CEDAR CITY — A man accused of deliberately running over another man with his car in a Cedar City parking lot more than two years ago has been found guilty of first-degree murder.
Wednesday afternoon, after approximately two-and-a-half hours of deliberations, an eight-member jury returned its verdict against Jacob Wayne Schmidt, finding him guilty of murdering 37-year-old John Daniel Sineath on Sept. 7, 2020.
Fifth District Judge Ann Marie McIff Allen presided over the three-day trial and scheduled Schmidt’s sentencing for July 18. Schmidt, who was 25 years old at the time of the incident, faces at least 15 years and up to life in prison.
During the first two days of the trial, prosecutors called nearly one dozen witnesses to the stand, including both of Schmidt’s parents, eyewitnesses who were in the parking lot, law enforcement officers, jail inmates, a physician, a man who had employed both Schmidt and Sineath, and the woman who’d originally sold the car in question to Schmidt.
That vehicle, a Dodge Stratus, was a key focal point throughout the trial.
Prosecutor Shane Klenk began his opening statement on Monday by quoting from a voice message that Schmidt had reportedly left for his mother the day after the incident.
“‘Mom, I’ve got to burn the car. I’ve killed somebody. I don’t know what to do. Call me back.,’” Klenk said. “Those are the words of the defendant, Jacob Schmidt, spoken to his mother in a voicemail the day after he killed John Sineath. The car he wanted to burn: a 3,000-pound weapon, a 1998 Dodge Stratus.”
Prosecutors said Schmidt had been angry about a dispute he’d had with Sineath over a transaction involving the sale of a purported handgun that never materialized but for which Schmidt had reportedly paid money.
When he came down the canyon from Duck Creek Village after another failed rendezvous with Sineath, Schmidt was “unhinged with rage,” according to Klenk.
The next evening, on Labor Day, Schmidt found Sineath in the Home Deport parking lot in Cedar City, Klenk said.
“The defendant drove there in his ’98 Dodge Stratus wearing a dark paisley bandana around his face and a hat on his head,” Klenk said. “And when he saw John Sineath walking in the parking lot, he snapped.”
After narrowly missing Sineath with his car the first time he drove at him, Klenk said Schmidt ran over him on a second pass, causing traumatic injuries that led to his death a couple of hours later.
Once again referencing Schmidt’s voicemail about burning the car, Klenk noted that the message was deleted by his mother and not recovered by police.
“However, the defendant’s parents called the police and recounted this voicemail and a conversation he had with his father,” Klenk noted. “The defendant told his father that he had an accident at the Home Depot. He told his father there was an argument over a gun and that the guy wanted more money.”
Throughout the first two days of the trial and up until Tuesday afternoon when the state rested its case, several witnesses testified regarding Schmidt’s involvement.
Various pieces of evidence were presented, including transcripts of text messages between Schmidt and Sineath over a period of several days leading up to the incident, along with DNA and other evidence found in and around the car. A video of Schmidt’s initial post-arrest interview with Officer Justin Chappell, then a Cedar City Police detective, was also played in court.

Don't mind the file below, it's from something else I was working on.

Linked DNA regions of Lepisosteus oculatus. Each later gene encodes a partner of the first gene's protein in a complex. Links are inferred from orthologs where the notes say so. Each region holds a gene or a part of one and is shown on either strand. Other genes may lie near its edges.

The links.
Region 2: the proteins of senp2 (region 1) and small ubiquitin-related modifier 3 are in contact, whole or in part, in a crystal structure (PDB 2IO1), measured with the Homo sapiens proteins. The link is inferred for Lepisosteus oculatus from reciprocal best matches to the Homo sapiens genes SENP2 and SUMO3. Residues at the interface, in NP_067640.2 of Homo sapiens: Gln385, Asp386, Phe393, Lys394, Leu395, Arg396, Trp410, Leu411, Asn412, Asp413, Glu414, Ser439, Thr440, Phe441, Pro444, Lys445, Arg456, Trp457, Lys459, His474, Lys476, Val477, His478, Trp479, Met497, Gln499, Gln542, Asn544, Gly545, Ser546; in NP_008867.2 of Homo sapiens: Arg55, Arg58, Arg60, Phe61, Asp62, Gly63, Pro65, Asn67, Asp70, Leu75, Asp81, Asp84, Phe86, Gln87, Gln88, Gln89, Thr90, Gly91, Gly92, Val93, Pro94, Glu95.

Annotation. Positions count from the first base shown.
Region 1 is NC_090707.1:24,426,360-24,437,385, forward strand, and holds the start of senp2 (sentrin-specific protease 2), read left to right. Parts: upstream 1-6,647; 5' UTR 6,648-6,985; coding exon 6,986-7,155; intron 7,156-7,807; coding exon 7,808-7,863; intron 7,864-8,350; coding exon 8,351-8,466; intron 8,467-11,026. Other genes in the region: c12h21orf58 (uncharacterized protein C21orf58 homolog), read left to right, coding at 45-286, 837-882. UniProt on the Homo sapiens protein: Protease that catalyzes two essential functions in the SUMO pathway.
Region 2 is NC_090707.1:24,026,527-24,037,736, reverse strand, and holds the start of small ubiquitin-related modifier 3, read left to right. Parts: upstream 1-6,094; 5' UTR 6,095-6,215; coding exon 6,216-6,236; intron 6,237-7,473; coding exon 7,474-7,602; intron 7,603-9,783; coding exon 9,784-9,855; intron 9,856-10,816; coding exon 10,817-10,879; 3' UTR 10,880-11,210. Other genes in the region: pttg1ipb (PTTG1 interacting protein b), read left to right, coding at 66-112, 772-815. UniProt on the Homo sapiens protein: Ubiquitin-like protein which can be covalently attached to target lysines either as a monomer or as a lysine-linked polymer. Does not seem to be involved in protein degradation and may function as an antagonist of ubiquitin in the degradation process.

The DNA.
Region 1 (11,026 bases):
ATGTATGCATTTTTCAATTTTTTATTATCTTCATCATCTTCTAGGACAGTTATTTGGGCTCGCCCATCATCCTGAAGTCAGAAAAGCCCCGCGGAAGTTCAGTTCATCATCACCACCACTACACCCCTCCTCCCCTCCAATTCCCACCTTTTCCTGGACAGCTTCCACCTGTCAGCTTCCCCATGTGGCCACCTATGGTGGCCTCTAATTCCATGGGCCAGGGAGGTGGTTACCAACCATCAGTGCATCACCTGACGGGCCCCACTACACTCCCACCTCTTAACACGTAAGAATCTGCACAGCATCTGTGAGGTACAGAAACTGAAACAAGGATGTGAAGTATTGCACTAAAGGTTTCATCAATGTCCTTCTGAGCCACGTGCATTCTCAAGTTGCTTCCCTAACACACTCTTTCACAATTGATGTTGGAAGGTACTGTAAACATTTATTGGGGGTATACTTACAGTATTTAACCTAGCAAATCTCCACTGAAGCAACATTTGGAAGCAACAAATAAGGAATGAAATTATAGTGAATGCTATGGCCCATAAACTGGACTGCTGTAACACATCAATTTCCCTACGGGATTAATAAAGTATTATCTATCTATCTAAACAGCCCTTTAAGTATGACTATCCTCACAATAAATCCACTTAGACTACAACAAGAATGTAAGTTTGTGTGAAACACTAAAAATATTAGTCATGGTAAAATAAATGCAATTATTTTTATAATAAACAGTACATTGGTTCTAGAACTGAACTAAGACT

On Wednesday morning, the defense rested its case without calling any witnesses. However, defense attorneys Clifford Gravett and Shain Manuele, in their respective opening and closing statements, pointed out to jurors that the defendant is presumed innocent until proven otherwise, and that burden rests upon the state to prove its case beyond a reasonable doubt.
Manuele pointed out what he said were inconsistencies in some of the witnesses’ statements and said someone else may have also had access to the vehicle.
“If the state cannot prove he was the one in the vehicle at that time, you do not need to continue your analysis,” Manuele said in his closing statement. “You do not need to go forward. That element fails and Mr. Schmidt must be found not guilty.”
However, in his rebuttal, Iron County Attorney Chad Dotson reminded jurors of the voicemail Schmidt had left his mother and the statements he made to his father effectively rule out the possibility that there was an alternative culprit.
“Somebody else didn’t call their mom and leave a voicemail saying that I killed somebody in a car,” Dotson said.
Although 10 people (six women and four men) sat on the panel during the trial, only eight jurors actually went into deliberations, with one man and one woman sitting out after being designated as alternates. The jury’s deliberations lasted from approximately noon until about 2:30 p.m. Wednesday, after which their verdict was read in court.
In previous recent court appearances, Schmidt had sported long hair and a mustache while wearing an orange jail-issued jumpsuit; however, during the trial he was clean-shaven with a short haircut, dressed in a white shirt and tie.
Schmidt will remain in Iron County Jail until his July 18 sentencing, Judge Allen said.
Dotson issued the following written statement to Cedar City News after the verdict was read:
The murder of John Sineath was an absolutely senseless act of violence committed in broad daylight. This kind of brazen violence has no place in our community and won’t be tolerated. I am grateful for the service and verdict of the jury. Jacob Schmidt will now be held accountable for his actions as he faces a lengthy prison sentence that is mandated under Utah law.
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